Dr. Metz says patients should also be fully prepared for their surgery by the time they arrive at the surgery center. "I think the physician clinics that refer patients here are all about education and making sure patients are comfortable with what's going to happen to them," he says. Surgery centers should make sure to distribute information on the surgical procedure and process to avoid panicked or confused patients on the day of surgery.

8. Satisfied patients.
Patient satisfaction can be impacted by a variety of factors, including wait times, staff attitude and postoperative recovery. Physicians want their patients to report a satisfying experience in the surgery center, so your relationship with your surgeons will suffer if your staff is rude or your cases are significantly delayed. Make sure that staff are coached on friendly, professional behavior, and ensure that when case delays occur, you apologize to the waiting patient and keep them up-to-date on the situation. Mr. Leger says surgery centers can also go the extra mile by providing tracking tools in the waiting room to inform family members of the surgery's progress. "We have an LDC monitor that shows the patient's initials and where they're at in the process," he says.

Mr. Kelly says patient satisfaction can also be impacted by the instructions they receive for postoperative care. "One of the challenges we all have is that patients and family members do not always remember what you tell them, so our goal is to provide comprehensive discharge instructions," he says. "It minimizes headaches for the doctors by increasing compliance with post-op care. The doctors don't want a patient coming into the office and saying they didn't know what they were supposed to do after surgery."  

9. Decisions supported with data and benchmarking.
Surgery centers with limited budgets can't please every physician by using 10 different vendors for the same supply within a specialty, Mr. Kelly says. In these cases, you may have to explain to your physicians that you can't afford the "latest and greatest" technology they would like, and you would prefer them to standardize some supplies to save money. To effectively communicate this to your physicians, use data and benchmarking tools to back up your decision, he says. "They want information in terms of trending, showing benchmarks and highlighting actual expense compared to budget," he says. "Physicians are very competitive, so they don't want to see their name in last place [when it comes to cost]."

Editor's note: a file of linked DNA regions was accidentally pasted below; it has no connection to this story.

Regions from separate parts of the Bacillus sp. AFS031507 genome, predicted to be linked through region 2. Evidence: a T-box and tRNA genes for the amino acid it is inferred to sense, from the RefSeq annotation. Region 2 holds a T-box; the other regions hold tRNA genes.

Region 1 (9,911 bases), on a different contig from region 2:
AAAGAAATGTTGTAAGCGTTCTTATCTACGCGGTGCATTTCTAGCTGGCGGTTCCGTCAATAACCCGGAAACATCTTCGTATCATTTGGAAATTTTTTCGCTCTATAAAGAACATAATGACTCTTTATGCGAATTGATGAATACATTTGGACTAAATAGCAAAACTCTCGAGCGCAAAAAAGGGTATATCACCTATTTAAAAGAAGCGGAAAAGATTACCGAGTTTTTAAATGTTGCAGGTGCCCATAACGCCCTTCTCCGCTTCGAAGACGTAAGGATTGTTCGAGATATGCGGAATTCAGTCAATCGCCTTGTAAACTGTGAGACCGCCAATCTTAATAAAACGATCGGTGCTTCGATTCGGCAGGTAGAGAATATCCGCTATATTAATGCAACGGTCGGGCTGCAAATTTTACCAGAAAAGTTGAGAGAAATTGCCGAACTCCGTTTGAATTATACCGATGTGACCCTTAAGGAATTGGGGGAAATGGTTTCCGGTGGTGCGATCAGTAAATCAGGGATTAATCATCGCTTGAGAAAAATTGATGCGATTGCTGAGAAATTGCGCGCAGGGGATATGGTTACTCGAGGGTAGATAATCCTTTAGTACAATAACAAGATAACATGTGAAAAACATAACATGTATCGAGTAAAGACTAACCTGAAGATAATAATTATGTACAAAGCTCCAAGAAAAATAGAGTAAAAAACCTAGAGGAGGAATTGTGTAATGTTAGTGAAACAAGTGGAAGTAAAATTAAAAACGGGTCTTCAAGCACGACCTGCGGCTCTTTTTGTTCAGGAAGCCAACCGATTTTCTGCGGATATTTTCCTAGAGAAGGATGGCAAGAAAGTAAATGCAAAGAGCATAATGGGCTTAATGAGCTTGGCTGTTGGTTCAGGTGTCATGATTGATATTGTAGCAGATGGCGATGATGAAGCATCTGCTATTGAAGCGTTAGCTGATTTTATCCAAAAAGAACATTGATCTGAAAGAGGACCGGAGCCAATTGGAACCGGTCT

Mr. Leger says partner physicians are "trained to analyze data," meaning surgery centers should present financials rather than trying to convince them with anecdotes. He says his surgery centers give physicians a 15-page financial report as well as a front-page summary sheet that addresses financial progress. "If the physician is busy, it takes five minutes to read the study and understand how we're doing," he says. 

10. Someone to act as a "go-between" to facilitate positive hospital and physician partnerships. If your surgery center has investor partners, the administrator should act as a "middle man" to create a mutually favorable relationship between the parties, Mr. Kelly says. "The doctor wants to focus on providing quality clinical care, which the hospital desires as well, while also being fiscally responsible," he says. "As the administrator, you've got to act as the go-between and help build those relationships by bridging the gap in each partner’s vision of success and deliver results." These partnerships need this "middle man" to bring the hospital and physicians together to implement successful business plans from what is sometimes perceived as competing or unaligned priorities. This is especially important to soothe tensions in cases where they were previously competitors.